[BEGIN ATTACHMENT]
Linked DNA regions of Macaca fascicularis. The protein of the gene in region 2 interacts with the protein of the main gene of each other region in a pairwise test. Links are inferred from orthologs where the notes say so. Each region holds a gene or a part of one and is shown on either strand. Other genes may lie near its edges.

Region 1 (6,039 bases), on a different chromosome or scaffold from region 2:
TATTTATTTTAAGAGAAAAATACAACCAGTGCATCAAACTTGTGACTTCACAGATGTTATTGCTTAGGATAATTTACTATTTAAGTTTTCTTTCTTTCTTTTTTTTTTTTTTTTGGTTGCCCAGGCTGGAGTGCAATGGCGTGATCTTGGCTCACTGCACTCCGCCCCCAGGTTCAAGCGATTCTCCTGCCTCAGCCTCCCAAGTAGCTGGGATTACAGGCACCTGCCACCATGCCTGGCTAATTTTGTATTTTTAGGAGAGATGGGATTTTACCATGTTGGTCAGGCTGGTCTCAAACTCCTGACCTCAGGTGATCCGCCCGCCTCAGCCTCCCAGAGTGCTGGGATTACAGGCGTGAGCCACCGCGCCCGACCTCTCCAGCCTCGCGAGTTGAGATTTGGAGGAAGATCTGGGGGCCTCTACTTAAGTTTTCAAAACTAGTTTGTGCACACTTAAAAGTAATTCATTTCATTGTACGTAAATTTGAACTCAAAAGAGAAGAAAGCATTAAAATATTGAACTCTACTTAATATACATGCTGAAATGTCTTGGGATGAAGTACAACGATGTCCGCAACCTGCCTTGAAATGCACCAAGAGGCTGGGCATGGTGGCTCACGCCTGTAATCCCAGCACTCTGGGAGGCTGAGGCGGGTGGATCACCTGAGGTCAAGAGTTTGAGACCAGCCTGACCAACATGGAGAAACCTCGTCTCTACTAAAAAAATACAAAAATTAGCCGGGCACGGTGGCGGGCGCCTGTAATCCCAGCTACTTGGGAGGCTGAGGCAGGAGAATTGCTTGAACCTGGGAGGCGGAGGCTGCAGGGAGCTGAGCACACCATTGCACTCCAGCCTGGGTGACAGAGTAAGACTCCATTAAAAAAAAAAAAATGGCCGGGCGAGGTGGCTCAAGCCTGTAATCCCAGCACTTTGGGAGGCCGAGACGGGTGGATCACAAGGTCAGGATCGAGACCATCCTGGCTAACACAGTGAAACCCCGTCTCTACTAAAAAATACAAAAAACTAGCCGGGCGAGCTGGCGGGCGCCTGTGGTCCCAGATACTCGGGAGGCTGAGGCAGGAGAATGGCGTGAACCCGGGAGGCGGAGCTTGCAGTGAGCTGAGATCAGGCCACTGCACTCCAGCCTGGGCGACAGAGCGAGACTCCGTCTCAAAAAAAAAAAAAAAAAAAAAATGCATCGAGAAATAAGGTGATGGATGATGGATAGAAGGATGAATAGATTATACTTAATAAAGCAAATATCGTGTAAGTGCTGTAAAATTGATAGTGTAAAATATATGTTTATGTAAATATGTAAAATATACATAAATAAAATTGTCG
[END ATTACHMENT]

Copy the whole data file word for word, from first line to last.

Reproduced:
Linked DNA regions of Macaca fascicularis. The protein of the gene in region 2 interacts with the protein of the main gene of each other region in a pairwise test. Links are inferred from orthologs where the notes say so. Each region holds a gene or a part of one and is shown on either strand. Other genes may lie near its edges.

Region 1 (6,039 bases), on a different chromosome or scaffold from region 2:
TATTTATTTTAAGAGAAAAATACAACCAGTGCATCAAACTTGTGACTTCACAGATGTTATTGCTTAGGATAATTTACTATTTAAGTTTTCTTTCTTTCTTTTTTTTTTTTTTTTGGTTGCCCAGGCTGGAGTGCAATGGCGTGATCTTGGCTCACTGCACTCCGCCCCCAGGTTCAAGCGATTCTCCTGCCTCAGCCTCCCAAGTAGCTGGGATTACAGGCACCTGCCACCATGCCTGGCTAATTTTGTATTTTTAGGAGAGATGGGATTTTACCATGTTGGTCAGGCTGGTCTCAAACTCCTGACCTCAGGTGATCCGCCCGCCTCAGCCTCCCAGAGTGCTGGGATTACAGGCGTGAGCCACCGCGCCCGACCTCTCCAGCCTCGCGAGTTGAGATTTGGAGGAAGATCTGGGGGCCTCTACTTAAGTTTTCAAAACTAGTTTGTGCACACTTAAAAGTAATTCATTTCATTGTACGTAAATTTGAACTCAAAAGAGAAGAAAGCATTAAAATATTGAACTCTACTTAATATACATGCTGAAATGTCTTGGGATGAAGTACAACGATGTCCGCAACCTGCCTTGAAATGCACCAAGAGGCTGGGCATGGTGGCTCACGCCTGTAATCCCAGCACTCTGGGAGGCTGAGGCGGGTGGATCACCTGAGGTCAAGAGTTTGAGACCAGCCTGACCAACATGGAGAAACCTCGTCTCTACTAAAAAAATACAAAAATTAGCCGGGCACGGTGGCGGGCGCCTGTAATCCCAGCTACTTGGGAGGCTGAGGCAGGAGAATTGCTTGAACCTGGGAGGCGGAGGCTGCAGGGAGCTGAGCACACCATTGCACTCCAGCCTGGGTGACAGAGTAAGACTCCATTAAAAAAAAAAAAATGGCCGGGCGAGGTGGCTCAAGCCTGTAATCCCAGCACTTTGGGAGGCCGAGACGGGTGGATCACAAGGTCAGGATCGAGACCATCCTGGCTAACACAGTGAAACCCCGTCTCTACTAAAAAATACAAAAAACTAGCCGGGCGAGCTGGCGGGCGCCTGTGGTCCCAGATACTCGGGAGGCTGAGGCAGGAGAATGGCGTGAACCCGGGAGGCGGAGCTTGCAGTGAGCTGAGATCAGGCCACTGCACTCCAGCCTGGGCGACAGAGCGAGACTCCGTCTCAAAAAAAAAAAAAAAAAAAAAATGCATCGAGAAATAAGGTGATGGATGATGGATAGAAGGATGAATAGATTATACTTAATAAAGCAAATATCGTGTAAGTGCTGTAAAATTGATAGTGTAAAATATATGTTTATGTAAATATGTAAAATATACATAAATAAAATTGTCG